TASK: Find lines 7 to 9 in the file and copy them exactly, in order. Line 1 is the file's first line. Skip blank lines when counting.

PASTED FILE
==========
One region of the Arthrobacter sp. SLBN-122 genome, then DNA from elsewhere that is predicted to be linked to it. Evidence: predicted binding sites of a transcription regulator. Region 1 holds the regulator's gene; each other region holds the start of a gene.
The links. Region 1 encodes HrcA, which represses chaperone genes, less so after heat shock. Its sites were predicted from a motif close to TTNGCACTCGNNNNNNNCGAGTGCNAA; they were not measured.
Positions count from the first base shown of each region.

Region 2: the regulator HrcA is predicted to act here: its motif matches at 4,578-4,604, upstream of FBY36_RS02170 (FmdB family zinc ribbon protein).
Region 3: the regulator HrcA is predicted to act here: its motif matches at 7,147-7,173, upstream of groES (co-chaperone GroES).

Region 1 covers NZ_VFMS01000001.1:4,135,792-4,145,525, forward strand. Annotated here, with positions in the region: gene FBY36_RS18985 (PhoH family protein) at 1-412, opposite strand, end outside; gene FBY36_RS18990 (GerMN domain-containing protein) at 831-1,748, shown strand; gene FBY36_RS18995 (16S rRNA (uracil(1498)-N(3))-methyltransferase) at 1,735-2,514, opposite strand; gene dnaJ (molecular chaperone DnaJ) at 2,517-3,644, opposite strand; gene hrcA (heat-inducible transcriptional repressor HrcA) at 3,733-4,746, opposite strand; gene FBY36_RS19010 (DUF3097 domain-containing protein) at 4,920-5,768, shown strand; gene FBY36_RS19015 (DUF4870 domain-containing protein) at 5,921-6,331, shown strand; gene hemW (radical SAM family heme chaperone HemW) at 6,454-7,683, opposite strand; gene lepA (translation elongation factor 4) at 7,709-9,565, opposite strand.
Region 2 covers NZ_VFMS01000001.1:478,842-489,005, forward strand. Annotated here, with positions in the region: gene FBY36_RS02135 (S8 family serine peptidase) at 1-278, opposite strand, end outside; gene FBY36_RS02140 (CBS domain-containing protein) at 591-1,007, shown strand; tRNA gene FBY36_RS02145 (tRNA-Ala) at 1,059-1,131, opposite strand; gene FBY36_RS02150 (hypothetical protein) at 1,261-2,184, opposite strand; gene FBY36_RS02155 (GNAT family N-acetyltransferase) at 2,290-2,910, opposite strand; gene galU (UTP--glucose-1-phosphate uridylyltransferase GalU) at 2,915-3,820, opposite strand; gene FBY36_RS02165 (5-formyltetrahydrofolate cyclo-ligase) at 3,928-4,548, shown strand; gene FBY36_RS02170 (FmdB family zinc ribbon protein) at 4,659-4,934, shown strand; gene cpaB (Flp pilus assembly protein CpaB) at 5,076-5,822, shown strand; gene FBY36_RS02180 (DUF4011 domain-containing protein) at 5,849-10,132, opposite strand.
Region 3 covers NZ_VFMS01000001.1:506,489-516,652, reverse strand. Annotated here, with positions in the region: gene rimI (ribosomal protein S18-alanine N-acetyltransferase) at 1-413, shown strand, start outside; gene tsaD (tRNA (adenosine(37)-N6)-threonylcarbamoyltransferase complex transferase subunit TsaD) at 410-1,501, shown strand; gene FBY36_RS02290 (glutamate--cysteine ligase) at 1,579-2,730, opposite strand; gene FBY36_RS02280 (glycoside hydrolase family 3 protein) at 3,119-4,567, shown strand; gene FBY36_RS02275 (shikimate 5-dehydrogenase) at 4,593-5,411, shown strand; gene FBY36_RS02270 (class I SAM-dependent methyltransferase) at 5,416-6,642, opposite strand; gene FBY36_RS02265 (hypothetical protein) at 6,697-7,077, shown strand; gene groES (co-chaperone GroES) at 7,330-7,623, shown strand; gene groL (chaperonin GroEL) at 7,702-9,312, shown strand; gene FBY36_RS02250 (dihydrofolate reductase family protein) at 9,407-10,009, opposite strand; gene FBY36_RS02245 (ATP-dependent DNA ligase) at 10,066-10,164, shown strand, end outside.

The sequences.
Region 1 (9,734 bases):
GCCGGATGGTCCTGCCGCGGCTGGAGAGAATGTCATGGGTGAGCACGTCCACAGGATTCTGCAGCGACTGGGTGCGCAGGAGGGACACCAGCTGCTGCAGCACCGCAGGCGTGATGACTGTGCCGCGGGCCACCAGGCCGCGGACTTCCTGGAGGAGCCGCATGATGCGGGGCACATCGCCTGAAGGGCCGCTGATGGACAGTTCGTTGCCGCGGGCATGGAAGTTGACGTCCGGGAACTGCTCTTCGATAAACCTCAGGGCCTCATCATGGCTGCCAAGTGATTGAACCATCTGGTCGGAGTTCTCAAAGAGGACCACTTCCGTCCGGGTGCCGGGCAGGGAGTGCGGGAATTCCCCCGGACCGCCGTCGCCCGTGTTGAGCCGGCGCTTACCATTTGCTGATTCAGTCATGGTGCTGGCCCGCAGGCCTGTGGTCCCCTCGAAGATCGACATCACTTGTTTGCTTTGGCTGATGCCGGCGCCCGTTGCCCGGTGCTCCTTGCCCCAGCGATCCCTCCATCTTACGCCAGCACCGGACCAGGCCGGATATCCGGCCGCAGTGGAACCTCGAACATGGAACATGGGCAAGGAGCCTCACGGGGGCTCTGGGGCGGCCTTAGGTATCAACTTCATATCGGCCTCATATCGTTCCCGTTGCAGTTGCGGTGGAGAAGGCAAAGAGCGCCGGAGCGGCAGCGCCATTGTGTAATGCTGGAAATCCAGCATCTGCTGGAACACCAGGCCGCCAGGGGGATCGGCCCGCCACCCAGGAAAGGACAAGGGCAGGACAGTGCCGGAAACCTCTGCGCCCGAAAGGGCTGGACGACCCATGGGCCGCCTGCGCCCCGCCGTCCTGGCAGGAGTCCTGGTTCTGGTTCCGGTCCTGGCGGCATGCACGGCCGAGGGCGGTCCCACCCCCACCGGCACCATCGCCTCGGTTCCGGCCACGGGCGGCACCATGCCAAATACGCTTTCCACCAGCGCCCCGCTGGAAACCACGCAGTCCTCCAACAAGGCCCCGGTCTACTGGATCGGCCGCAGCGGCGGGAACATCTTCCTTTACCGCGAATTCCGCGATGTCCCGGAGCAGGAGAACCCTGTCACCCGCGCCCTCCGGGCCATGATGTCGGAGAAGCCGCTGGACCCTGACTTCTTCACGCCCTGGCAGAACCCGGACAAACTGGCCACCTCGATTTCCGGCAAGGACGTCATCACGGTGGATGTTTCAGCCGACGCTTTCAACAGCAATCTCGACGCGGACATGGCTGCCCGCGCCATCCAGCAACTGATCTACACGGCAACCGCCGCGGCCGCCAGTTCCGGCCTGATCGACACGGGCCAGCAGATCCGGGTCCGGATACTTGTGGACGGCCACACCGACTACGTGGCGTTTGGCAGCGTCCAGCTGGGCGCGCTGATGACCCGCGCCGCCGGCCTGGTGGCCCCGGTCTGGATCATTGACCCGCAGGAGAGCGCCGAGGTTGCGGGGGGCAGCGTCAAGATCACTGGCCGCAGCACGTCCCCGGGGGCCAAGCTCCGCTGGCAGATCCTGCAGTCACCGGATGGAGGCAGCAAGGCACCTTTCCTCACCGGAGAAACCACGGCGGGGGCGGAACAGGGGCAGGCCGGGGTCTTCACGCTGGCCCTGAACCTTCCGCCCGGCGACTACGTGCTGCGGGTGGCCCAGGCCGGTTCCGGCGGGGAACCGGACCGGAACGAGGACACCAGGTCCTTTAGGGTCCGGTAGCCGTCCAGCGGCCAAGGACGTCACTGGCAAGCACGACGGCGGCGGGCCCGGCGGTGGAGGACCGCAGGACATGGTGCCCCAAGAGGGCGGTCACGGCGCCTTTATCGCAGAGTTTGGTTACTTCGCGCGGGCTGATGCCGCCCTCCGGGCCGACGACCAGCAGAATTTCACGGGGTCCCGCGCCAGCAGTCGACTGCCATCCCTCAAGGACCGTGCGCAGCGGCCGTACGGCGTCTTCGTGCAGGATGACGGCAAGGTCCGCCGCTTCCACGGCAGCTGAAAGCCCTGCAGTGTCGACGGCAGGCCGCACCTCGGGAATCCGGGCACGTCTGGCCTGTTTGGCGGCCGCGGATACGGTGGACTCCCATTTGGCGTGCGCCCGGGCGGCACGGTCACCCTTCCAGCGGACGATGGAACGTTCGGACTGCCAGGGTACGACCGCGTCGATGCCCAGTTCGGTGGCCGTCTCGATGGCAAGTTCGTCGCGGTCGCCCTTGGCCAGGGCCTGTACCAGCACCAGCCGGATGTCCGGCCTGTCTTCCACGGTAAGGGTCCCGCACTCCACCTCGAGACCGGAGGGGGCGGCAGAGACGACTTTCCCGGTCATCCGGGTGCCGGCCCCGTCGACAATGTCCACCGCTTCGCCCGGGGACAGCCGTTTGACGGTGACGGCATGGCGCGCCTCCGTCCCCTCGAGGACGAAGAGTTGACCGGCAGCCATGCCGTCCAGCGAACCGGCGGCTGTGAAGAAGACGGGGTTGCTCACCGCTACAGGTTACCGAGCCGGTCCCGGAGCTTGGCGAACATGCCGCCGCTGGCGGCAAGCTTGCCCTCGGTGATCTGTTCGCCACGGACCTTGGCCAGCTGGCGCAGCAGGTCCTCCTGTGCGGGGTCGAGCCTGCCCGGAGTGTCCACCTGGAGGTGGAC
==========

Region 2 covers NZ_VFMS01000001.1:478,842-489,005, forward strand. Annotated here, with positions in the region: gene FBY36_RS02135 (S8 family serine peptidase) at 1-278, opposite strand, end outside; gene FBY36_RS02140 (CBS domain-containing protein) at 591-1,007, shown strand; tRNA gene FBY36_RS02145 (tRNA-Ala) at 1,059-1,131, opposite strand; gene FBY36_RS02150 (hypothetical protein) at 1,261-2,184, opposite strand; gene FBY36_RS02155 (GNAT family N-acetyltransferase) at 2,290-2,910, opposite strand; gene galU (UTP--glucose-1-phosphate uridylyltransferase GalU) at 2,915-3,820, opposite strand; gene FBY36_RS02165 (5-formyltetrahydrofolate cyclo-ligase) at 3,928-4,548, shown strand; gene FBY36_RS02170 (FmdB family zinc ribbon protein) at 4,659-4,934, shown strand; gene cpaB (Flp pilus assembly protein CpaB) at 5,076-5,822, shown strand; gene FBY36_RS02180 (DUF4011 domain-containing protein) at 5,849-10,132, opposite strand.
Region 3 covers NZ_VFMS01000001.1:506,489-516,652, reverse strand. Annotated here, with positions in the region: gene rimI (ribosomal protein S18-alanine N-acetyltransferase) at 1-413, shown strand, start outside; gene tsaD (tRNA (adenosine(37)-N6)-threonylcarbamoyltransferase complex transferase subunit TsaD) at 410-1,501, shown strand; gene FBY36_RS02290 (glutamate--cysteine ligase) at 1,579-2,730, opposite strand; gene FBY36_RS02280 (glycoside hydrolase family 3 protein) at 3,119-4,567, shown strand; gene FBY36_RS02275 (shikimate 5-dehydrogenase) at 4,593-5,411, shown strand; gene FBY36_RS02270 (class I SAM-dependent methyltransferase) at 5,416-6,642, opposite strand; gene FBY36_RS02265 (hypothetical protein) at 6,697-7,077, shown strand; gene groES (co-chaperone GroES) at 7,330-7,623, shown strand; gene groL (chaperonin GroEL) at 7,702-9,312, shown strand; gene FBY36_RS02250 (dihydrofolate reductase family protein) at 9,407-10,009, opposite strand; gene FBY36_RS02245 (ATP-dependent DNA ligase) at 10,066-10,164, shown strand, end outside.

The sequences.